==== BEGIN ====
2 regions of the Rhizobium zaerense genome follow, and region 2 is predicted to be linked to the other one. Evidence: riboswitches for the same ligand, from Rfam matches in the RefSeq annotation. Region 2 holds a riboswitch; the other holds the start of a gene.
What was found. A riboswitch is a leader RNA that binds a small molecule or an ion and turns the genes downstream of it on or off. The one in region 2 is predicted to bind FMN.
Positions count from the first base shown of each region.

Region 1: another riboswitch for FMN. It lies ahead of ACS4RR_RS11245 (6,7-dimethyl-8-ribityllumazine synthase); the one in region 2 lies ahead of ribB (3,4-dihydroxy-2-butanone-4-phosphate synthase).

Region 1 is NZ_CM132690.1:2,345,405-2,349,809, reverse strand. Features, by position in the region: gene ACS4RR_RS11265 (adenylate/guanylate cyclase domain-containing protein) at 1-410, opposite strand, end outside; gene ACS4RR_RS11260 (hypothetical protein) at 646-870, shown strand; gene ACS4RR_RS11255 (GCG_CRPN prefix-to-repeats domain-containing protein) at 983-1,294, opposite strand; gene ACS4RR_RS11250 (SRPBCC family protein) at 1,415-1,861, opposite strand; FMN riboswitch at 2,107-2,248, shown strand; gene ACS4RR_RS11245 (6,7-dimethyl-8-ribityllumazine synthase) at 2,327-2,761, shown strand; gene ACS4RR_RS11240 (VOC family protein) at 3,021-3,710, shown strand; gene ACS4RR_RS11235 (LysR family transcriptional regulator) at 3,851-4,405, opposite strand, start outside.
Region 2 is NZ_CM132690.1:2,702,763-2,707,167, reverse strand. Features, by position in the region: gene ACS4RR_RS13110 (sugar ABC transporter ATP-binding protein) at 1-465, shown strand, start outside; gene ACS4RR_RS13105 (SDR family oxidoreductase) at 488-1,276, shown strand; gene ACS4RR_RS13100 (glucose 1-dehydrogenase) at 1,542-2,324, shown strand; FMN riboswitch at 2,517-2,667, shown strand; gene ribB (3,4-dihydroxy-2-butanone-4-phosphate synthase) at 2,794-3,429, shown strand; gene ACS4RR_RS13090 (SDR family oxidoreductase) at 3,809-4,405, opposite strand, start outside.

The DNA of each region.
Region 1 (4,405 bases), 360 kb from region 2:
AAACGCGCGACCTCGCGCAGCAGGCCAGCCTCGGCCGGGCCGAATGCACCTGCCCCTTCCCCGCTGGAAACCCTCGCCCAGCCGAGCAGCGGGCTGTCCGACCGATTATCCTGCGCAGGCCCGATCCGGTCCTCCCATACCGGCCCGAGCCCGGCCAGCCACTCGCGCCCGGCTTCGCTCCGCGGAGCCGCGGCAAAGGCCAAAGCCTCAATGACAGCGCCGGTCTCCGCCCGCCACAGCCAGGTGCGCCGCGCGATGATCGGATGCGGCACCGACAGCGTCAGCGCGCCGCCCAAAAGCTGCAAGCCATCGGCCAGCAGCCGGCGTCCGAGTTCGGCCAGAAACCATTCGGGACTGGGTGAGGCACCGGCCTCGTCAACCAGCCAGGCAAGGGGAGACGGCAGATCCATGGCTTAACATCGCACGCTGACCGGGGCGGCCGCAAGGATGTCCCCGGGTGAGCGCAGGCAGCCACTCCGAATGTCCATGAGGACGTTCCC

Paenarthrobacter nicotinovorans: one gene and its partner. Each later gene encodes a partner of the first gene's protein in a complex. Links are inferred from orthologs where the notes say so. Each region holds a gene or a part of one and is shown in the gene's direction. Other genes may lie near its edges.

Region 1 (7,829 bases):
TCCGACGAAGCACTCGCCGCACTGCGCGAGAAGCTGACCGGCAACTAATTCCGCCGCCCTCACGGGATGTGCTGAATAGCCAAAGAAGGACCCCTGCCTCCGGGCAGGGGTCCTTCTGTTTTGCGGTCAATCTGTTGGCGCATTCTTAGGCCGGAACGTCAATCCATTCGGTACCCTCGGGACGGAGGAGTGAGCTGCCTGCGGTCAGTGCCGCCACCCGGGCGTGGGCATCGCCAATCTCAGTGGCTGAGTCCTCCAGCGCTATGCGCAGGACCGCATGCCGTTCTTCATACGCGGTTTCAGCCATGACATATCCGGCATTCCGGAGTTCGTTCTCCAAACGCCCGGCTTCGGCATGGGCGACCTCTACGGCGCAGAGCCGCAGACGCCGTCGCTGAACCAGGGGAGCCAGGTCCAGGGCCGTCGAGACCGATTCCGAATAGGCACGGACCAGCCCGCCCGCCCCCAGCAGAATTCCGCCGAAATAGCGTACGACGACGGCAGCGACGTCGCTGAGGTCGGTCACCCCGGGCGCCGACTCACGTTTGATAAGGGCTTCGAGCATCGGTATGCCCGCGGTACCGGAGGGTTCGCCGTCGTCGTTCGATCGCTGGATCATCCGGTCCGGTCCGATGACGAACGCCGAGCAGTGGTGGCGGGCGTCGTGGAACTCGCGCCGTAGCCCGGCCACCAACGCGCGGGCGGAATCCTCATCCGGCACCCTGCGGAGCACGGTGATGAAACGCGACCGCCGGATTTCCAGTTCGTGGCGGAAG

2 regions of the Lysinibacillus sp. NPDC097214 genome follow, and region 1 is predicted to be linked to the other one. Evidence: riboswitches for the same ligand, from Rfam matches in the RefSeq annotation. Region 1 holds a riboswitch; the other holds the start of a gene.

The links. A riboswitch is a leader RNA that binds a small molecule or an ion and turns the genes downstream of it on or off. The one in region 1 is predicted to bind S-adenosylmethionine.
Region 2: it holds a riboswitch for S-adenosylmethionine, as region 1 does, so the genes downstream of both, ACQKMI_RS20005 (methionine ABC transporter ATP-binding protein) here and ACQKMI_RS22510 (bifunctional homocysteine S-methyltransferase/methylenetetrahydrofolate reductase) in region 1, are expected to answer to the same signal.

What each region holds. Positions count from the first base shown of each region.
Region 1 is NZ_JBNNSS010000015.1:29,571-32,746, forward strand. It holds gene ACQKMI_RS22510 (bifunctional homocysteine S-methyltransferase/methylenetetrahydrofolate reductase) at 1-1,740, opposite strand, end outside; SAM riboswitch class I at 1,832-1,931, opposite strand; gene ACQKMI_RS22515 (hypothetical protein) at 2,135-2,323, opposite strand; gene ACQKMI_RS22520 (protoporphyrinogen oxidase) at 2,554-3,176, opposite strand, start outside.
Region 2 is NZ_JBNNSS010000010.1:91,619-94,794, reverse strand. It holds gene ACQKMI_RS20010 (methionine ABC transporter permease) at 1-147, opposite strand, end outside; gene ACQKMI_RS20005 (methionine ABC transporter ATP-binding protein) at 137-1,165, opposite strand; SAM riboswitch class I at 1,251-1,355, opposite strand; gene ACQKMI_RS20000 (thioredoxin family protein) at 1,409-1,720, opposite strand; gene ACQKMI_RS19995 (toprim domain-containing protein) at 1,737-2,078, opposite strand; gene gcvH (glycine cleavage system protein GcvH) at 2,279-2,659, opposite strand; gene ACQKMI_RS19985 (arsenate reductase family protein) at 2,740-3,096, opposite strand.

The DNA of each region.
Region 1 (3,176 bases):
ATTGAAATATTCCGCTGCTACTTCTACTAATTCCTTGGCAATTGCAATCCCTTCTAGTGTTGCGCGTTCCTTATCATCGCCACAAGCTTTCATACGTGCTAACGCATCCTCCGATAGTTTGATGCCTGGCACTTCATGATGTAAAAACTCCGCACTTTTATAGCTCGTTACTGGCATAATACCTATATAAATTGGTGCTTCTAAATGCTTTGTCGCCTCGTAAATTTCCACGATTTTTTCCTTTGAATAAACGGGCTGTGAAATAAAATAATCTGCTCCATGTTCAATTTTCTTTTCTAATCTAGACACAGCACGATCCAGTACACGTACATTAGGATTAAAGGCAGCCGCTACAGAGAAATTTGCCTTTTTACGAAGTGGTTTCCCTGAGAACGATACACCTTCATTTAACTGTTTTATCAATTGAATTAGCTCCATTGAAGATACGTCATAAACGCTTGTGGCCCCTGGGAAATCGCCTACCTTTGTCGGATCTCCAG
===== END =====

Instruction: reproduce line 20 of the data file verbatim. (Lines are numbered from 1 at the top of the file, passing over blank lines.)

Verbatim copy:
Region 1 (3,176 bases):